Hi Liz, can you tell us about yourself and what inspired you to set up your business?
I worked as a reporter on local newspapers across the North East for 10 years, most recently at The Chronicle, The Journal and Sunday Sun. I loved writing, discovering untold stories and meeting interesting and often amazing people. It is a job that shows you so many different aspects of life, from the worst to the very best.
But with a young family, the long hours, weekend shifts (and childcare bills) led me to start looking for more flexible ways of working. It made more sense to me to be able to spend more time with my children during the day and then catch-up on work in the evening, once they were in bed.
I also found that many organisations and businesses would feature quite regularly in the news, not necessarily because they were more interesting than everyone else, but simply because they were better at telling everyone about it. I approached a few potential clients who I thought were doing fantastic things, but were rarely in the news and asked if they needed anyone to write their press releases. Thanks to superfast broadband, a smartphone and a laptop, I didn’t need to be based in an office, I could just work from home and the business then grew from there.
The term PR was always known as the “dark side” in the newsroom, but it’s similar to journalism in many ways: you help people and organisations to spot their best angles and put into words the great things they are doing. It’s a good feeling when you help them get the recognition they deserve.
What tips would you give other women who are thinking about setting up their own business?
Do it! At first, I still had to work long and often unsociable hours as I fit in interviews and writing around school nursery sessions. But when you are doing something you love it doesn’t seem to matter. I have also learned so much more about myself through being self-employed. It can be easy to get stuck in the same old habits at work, but when you start your own business it leads to new opportunities and you really push yourself.
On a more practical note, I would say get out and network in person. I was very nervous the first time I went to a network meeting, but everyone was so friendly. I find it of most benefit for getting ideas and inspiration, as most people are self-employed and in the same boat as you, so happy to share words of wisdom – just remember to try and give something back too.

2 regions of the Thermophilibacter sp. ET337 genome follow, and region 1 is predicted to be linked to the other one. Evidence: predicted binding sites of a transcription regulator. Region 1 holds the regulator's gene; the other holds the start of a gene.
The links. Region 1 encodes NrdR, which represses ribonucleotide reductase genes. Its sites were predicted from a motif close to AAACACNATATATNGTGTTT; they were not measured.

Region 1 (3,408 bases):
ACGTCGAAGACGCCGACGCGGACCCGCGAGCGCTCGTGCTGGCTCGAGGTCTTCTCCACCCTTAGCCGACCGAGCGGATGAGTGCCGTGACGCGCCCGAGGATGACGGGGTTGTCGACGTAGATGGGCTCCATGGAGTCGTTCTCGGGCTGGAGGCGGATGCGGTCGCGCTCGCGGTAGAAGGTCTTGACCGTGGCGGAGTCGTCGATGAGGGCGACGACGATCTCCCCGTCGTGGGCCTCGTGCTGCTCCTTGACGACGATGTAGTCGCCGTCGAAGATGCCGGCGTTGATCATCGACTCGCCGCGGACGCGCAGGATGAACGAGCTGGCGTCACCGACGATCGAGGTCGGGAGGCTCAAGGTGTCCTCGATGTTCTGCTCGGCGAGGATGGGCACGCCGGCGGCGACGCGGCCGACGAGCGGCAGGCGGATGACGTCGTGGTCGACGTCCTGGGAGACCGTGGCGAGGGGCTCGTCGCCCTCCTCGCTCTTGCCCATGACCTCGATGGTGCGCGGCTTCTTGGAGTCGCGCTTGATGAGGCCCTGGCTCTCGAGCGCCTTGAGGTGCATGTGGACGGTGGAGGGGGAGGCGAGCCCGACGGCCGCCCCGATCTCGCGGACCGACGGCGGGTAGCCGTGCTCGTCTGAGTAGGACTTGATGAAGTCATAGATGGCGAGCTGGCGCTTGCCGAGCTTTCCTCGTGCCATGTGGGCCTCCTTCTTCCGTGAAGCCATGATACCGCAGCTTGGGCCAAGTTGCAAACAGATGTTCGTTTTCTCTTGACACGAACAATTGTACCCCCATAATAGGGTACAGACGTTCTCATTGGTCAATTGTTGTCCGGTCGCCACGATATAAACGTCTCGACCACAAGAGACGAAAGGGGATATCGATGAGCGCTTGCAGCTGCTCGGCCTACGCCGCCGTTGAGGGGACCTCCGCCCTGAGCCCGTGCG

Finally, think big. Digital means businesses are less confined by location than in the past. The North East suffers from poor transport links and lack of investment compared to the rest of the country. But now, by making the most of digital developments, such as social media and apps like google hangouts, you can export what you do to the world.
We’ve seen some of the very special campaigns that you work with via articles shared on social media and love your way with words – what are the benefits of the internet for your business?
For me, it’s people that make the best stories, and that hasn’t really changed with the arrival of the internet. Even viral videos like the recent puddle in Newcastle, are ultimately about people and how we react to different situations. But the internet has had a massive impact on how stories are shared.
When I started as a reporter, there were few ways of finding out about what was happening in your area, other than in the local media. But now, while I still believe traditional print and broadcast media carry editorial clout, there are so many opportunities for businesses and organisations to tell their own stories, make their own news and share it with a global audience.
What are your future plans for Noted PR and Media?
As both my children are now at school, I am working full-time in the business, along with fellow former journalist Kerry Wood. Kerry and I first started meeting-up for a vital dose of caffeine and cake while on maternity leave with our eldest daughters Charlotte and Georgia seven years ago. We then job-shared when we returned to work part-time, before we both decided it was time to branch out into freelance life.
The clients we work with range from a multi-million-pound engineering firm, to schools, start-ups, charities and health organisations. I love the diversity of my work and our plans are to continue to help raise the profile of our current clients, whilst also creating new opportunities for growth by taking on new clients both in the North East and beyond.
Photographs by Rachel of RJM Photography.
Name of interviewee: Liz Walker
Business name: Noted PR & Media
Business type: Public Relations & Creative Content
Location: Morpeth, Northumberland